Powers of attorney for health care and property/financial decisions are relatively low cost and private way to decide which family member or trusted friend will have the legal authority to carry out your wishes if you can no longer speak or act for yourself. If you do not have power of attorney, or if your powers of attorney are not drafted properly and something happens that results in your inability to make decisions, your loved ones may later face court proceedings and court supervised guardianship and/or conservatorship. A court proceeding is not only costly, but the person appointed as your guardian/conservator may not be the person whom you would have chosen yourself.

At the Estate Planning & Asset Protection Law Center of Dennis Sullivan & Associates, we help people and their families concerned with losing their homes and life savings to increasing medical and nursing home costs, taxes and the costs and time delays of probate. We also protect clients from losing control of their own health and financial decisions.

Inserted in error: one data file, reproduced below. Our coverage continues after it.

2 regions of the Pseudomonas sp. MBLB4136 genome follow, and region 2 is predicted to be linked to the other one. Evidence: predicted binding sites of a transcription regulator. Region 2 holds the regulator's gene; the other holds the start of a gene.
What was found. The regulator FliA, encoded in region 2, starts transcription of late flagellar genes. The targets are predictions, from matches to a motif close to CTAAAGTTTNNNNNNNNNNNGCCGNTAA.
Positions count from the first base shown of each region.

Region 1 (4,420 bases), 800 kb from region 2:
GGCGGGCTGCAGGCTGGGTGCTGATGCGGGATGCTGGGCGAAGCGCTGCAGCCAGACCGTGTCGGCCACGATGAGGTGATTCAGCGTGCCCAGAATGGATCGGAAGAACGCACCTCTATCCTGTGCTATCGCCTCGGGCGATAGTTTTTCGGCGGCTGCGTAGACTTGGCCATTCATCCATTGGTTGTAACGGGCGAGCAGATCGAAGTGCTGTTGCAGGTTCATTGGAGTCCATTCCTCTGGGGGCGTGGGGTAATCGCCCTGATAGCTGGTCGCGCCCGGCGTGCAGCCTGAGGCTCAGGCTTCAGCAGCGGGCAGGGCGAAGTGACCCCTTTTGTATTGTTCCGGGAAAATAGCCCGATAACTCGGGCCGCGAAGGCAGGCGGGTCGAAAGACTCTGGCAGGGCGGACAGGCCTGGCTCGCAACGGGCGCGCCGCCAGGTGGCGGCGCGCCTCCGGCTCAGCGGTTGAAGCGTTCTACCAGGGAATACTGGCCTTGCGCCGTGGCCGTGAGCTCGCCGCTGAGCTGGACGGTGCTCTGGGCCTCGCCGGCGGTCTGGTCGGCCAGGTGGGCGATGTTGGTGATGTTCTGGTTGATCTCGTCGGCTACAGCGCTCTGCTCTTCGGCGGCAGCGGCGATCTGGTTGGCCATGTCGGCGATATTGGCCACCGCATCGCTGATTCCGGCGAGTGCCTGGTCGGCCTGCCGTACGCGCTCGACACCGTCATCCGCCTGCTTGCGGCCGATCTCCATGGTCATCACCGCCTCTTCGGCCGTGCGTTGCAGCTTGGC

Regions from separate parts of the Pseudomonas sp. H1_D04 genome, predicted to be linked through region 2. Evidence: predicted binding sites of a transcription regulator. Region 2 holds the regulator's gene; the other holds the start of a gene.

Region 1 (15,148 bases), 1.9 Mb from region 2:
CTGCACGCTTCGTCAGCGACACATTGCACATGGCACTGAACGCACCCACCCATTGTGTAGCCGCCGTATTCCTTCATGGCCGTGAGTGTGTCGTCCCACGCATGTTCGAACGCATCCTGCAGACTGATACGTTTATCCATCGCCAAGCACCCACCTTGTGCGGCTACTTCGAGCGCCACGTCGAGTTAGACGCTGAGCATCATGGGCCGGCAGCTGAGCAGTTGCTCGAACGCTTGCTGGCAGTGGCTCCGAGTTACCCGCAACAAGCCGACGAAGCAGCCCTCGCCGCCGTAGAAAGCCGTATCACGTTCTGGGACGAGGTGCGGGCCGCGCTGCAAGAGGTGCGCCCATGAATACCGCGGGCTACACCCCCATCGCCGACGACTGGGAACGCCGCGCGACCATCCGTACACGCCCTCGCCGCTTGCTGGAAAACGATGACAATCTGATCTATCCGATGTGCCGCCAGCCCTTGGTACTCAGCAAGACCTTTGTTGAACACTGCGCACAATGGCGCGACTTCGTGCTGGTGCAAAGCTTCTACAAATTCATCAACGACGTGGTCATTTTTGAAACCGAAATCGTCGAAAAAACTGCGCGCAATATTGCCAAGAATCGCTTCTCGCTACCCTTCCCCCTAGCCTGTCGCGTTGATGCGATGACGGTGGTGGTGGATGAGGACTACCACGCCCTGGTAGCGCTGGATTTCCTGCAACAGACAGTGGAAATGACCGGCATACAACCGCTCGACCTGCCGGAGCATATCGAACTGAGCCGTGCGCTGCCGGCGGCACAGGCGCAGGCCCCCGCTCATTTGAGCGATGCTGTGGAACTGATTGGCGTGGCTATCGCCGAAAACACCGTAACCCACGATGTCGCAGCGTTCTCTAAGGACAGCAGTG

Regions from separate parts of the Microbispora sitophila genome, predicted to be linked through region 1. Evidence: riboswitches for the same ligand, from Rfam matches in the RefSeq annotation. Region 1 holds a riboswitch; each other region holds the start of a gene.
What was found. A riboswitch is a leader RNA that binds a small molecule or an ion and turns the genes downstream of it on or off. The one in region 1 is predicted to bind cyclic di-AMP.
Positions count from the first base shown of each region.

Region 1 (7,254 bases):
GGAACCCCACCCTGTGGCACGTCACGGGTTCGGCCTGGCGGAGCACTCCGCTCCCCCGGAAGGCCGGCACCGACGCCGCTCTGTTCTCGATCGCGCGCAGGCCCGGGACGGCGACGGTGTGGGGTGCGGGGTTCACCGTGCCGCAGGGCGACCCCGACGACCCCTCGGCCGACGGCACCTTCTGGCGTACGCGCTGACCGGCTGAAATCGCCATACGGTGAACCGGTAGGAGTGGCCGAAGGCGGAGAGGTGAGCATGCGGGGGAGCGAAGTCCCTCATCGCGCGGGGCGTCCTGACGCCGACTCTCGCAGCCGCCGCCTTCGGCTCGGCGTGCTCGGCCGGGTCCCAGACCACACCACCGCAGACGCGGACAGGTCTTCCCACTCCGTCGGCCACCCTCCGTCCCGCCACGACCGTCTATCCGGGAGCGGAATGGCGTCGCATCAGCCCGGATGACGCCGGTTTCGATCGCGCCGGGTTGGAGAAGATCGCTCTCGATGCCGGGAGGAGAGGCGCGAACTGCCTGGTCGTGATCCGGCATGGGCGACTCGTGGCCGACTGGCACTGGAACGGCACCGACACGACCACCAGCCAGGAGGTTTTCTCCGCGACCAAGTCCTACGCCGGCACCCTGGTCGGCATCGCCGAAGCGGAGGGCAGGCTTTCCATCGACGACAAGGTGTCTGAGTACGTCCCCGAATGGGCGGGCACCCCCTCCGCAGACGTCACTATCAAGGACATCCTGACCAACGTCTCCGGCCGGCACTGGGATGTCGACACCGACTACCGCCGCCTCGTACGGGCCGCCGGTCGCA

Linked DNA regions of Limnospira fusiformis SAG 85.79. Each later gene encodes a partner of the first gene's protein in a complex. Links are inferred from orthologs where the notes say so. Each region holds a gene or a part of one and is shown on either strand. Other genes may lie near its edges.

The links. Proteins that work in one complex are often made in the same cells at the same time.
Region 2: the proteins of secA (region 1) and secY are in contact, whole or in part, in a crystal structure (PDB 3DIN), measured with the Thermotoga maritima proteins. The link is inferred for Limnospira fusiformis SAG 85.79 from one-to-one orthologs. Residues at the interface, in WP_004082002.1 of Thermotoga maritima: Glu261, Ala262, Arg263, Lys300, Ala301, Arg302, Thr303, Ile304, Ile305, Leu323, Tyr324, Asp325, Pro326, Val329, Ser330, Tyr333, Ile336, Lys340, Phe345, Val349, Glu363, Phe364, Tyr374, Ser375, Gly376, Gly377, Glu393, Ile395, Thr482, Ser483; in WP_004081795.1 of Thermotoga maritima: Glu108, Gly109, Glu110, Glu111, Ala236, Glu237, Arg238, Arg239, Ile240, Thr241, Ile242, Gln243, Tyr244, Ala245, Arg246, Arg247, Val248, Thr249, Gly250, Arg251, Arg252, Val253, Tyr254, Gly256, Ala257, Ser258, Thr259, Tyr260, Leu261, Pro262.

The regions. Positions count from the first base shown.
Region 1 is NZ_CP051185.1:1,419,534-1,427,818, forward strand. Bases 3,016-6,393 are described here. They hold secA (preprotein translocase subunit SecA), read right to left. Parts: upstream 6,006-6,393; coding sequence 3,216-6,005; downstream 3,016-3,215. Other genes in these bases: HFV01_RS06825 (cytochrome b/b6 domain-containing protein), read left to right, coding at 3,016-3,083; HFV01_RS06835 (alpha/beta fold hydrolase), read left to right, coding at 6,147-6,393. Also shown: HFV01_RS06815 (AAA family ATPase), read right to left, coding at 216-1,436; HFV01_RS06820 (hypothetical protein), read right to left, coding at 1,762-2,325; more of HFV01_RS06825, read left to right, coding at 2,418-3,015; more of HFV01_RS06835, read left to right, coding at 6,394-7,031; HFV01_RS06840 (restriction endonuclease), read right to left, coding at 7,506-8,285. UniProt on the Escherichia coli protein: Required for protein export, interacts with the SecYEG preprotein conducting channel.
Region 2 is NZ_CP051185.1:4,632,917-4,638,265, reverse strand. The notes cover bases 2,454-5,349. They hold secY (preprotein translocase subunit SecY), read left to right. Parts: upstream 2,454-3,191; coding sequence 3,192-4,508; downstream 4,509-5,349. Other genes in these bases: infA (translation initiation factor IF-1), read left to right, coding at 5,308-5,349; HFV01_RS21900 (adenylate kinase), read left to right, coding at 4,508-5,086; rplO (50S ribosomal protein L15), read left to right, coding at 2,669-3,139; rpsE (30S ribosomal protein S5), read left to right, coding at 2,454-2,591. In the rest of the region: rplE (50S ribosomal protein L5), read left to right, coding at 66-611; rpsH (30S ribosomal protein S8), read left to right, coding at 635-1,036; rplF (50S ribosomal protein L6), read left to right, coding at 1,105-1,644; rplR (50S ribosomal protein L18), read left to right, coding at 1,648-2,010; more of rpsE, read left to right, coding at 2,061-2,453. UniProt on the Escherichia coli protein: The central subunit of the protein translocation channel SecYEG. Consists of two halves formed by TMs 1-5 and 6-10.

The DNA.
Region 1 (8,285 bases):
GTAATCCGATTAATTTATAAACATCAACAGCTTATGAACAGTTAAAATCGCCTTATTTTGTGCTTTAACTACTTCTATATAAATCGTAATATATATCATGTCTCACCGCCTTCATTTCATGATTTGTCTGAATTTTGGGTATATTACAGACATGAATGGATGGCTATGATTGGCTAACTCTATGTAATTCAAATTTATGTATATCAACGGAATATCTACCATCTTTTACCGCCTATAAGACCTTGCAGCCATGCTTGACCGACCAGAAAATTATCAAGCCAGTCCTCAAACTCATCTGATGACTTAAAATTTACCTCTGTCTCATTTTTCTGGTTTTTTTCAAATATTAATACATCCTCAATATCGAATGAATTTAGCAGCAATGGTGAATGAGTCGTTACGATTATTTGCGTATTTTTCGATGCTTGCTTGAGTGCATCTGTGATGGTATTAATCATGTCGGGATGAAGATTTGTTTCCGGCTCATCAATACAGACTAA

We developed our Unique Self-Guided 19-Point Trust, Estate, & Asset Protection Legal Guide, so you can learn where problems may exist in your planning as well as opportunities for improvement and how to implement a plan to protect your spouse, home, family, and life savings.

Click Here to Download our Trust, Estate, & Asset Protection  Legal Guide

We encourage you to attend one of our free educational workshops to learn more about our process and what you can do to enhance the security of your spouse, home, life savings and legacy. To register for a seat at an upcoming workshop call (800) 964-4295 (24/7) or register online at www.SeniorWorkshop.com

 

Tags: massachusetts estate planning strategies, Elder Law, durable power of attorney, elder care, executor, advanced directives, guardianship, conservatorship